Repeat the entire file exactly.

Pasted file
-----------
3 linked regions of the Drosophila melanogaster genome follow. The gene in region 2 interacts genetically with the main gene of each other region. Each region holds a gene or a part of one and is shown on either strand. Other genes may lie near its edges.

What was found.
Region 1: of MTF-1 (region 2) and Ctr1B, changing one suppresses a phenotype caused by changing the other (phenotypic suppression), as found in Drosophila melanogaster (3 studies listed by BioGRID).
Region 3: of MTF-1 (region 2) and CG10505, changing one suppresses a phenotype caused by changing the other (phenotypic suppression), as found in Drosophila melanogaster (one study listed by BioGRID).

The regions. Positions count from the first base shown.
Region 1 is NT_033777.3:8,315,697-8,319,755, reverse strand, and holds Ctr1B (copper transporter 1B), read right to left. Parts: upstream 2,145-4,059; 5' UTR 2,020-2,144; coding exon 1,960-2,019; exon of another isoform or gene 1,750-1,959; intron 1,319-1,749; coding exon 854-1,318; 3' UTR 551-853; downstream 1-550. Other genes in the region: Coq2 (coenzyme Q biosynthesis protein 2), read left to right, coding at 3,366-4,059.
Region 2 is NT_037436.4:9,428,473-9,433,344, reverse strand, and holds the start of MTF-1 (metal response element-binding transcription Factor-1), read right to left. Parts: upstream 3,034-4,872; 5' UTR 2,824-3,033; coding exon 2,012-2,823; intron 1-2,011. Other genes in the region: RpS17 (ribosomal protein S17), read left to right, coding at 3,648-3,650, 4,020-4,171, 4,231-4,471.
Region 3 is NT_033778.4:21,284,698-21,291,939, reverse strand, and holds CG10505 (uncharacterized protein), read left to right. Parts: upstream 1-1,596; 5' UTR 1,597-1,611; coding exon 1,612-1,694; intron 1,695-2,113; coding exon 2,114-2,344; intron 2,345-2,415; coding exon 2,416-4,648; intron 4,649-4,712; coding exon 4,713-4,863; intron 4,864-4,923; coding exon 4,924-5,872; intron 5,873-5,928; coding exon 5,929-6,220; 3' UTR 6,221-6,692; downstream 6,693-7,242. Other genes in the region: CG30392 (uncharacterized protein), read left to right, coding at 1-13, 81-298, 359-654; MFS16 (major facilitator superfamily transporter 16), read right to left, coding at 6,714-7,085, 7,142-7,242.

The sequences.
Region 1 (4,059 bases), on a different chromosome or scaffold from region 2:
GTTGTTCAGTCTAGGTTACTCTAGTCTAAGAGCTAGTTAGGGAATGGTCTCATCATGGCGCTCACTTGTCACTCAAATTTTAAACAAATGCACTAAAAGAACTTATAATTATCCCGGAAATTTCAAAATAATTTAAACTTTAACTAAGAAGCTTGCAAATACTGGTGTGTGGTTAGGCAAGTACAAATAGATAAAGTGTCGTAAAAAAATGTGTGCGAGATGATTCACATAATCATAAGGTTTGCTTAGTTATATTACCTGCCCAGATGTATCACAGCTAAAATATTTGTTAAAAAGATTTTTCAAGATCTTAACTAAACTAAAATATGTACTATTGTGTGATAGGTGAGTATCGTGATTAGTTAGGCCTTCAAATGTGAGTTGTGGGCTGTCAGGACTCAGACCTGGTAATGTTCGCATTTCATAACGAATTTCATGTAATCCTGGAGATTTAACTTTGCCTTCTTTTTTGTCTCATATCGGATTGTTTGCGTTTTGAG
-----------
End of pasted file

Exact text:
3 linked regions of the Drosophila melanogaster genome follow. The gene in region 2 interacts genetically with the main gene of each other region. Each region holds a gene or a part of one and is shown on either strand. Other genes may lie near its edges.

What was found.
Region 1: of MTF-1 (region 2) and Ctr1B, changing one suppresses a phenotype caused by changing the other (phenotypic suppression), as found in Drosophila melanogaster (3 studies listed by BioGRID).
Region 3: of MTF-1 (region 2) and CG10505, changing one suppresses a phenotype caused by changing the other (phenotypic suppression), as found in Drosophila melanogaster (one study listed by BioGRID).

The regions. Positions count from the first base shown.
Region 1 is NT_033777.3:8,315,697-8,319,755, reverse strand, and holds Ctr1B (copper transporter 1B), read right to left. Parts: upstream 2,145-4,059; 5' UTR 2,020-2,144; coding exon 1,960-2,019; exon of another isoform or gene 1,750-1,959; intron 1,319-1,749; coding exon 854-1,318; 3' UTR 551-853; downstream 1-550. Other genes in the region: Coq2 (coenzyme Q biosynthesis protein 2), read left to right, coding at 3,366-4,059.
Region 2 is NT_037436.4:9,428,473-9,433,344, reverse strand, and holds the start of MTF-1 (metal response element-binding transcription Factor-1), read right to left. Parts: upstream 3,034-4,872; 5' UTR 2,824-3,033; coding exon 2,012-2,823; intron 1-2,011. Other genes in the region: RpS17 (ribosomal protein S17), read left to right, coding at 3,648-3,650, 4,020-4,171, 4,231-4,471.
Region 3 is NT_033778.4:21,284,698-21,291,939, reverse strand, and holds CG10505 (uncharacterized protein), read left to right. Parts: upstream 1-1,596; 5' UTR 1,597-1,611; coding exon 1,612-1,694; intron 1,695-2,113; coding exon 2,114-2,344; intron 2,345-2,415; coding exon 2,416-4,648; intron 4,649-4,712; coding exon 4,713-4,863; intron 4,864-4,923; coding exon 4,924-5,872; intron 5,873-5,928; coding exon 5,929-6,220; 3' UTR 6,221-6,692; downstream 6,693-7,242. Other genes in the region: CG30392 (uncharacterized protein), read left to right, coding at 1-13, 81-298, 359-654; MFS16 (major facilitator superfamily transporter 16), read right to left, coding at 6,714-7,085, 7,142-7,242.

The sequences.
Region 1 (4,059 bases), on a different chromosome or scaffold from region 2:
GTTGTTCAGTCTAGGTTACTCTAGTCTAAGAGCTAGTTAGGGAATGGTCTCATCATGGCGCTCACTTGTCACTCAAATTTTAAACAAATGCACTAAAAGAACTTATAATTATCCCGGAAATTTCAAAATAATTTAAACTTTAACTAAGAAGCTTGCAAATACTGGTGTGTGGTTAGGCAAGTACAAATAGATAAAGTGTCGTAAAAAAATGTGTGCGAGATGATTCACATAATCATAAGGTTTGCTTAGTTATATTACCTGCCCAGATGTATCACAGCTAAAATATTTGTTAAAAAGATTTTTCAAGATCTTAACTAAACTAAAATATGTACTATTGTGTGATAGGTGAGTATCGTGATTAGTTAGGCCTTCAAATGTGAGTTGTGGGCTGTCAGGACTCAGACCTGGTAATGTTCGCATTTCATAACGAATTTCATGTAATCCTGGAGATTTAACTTTGCCTTCTTTTTTGTCTCATATCGGATTGTTTGCGTTTTGAG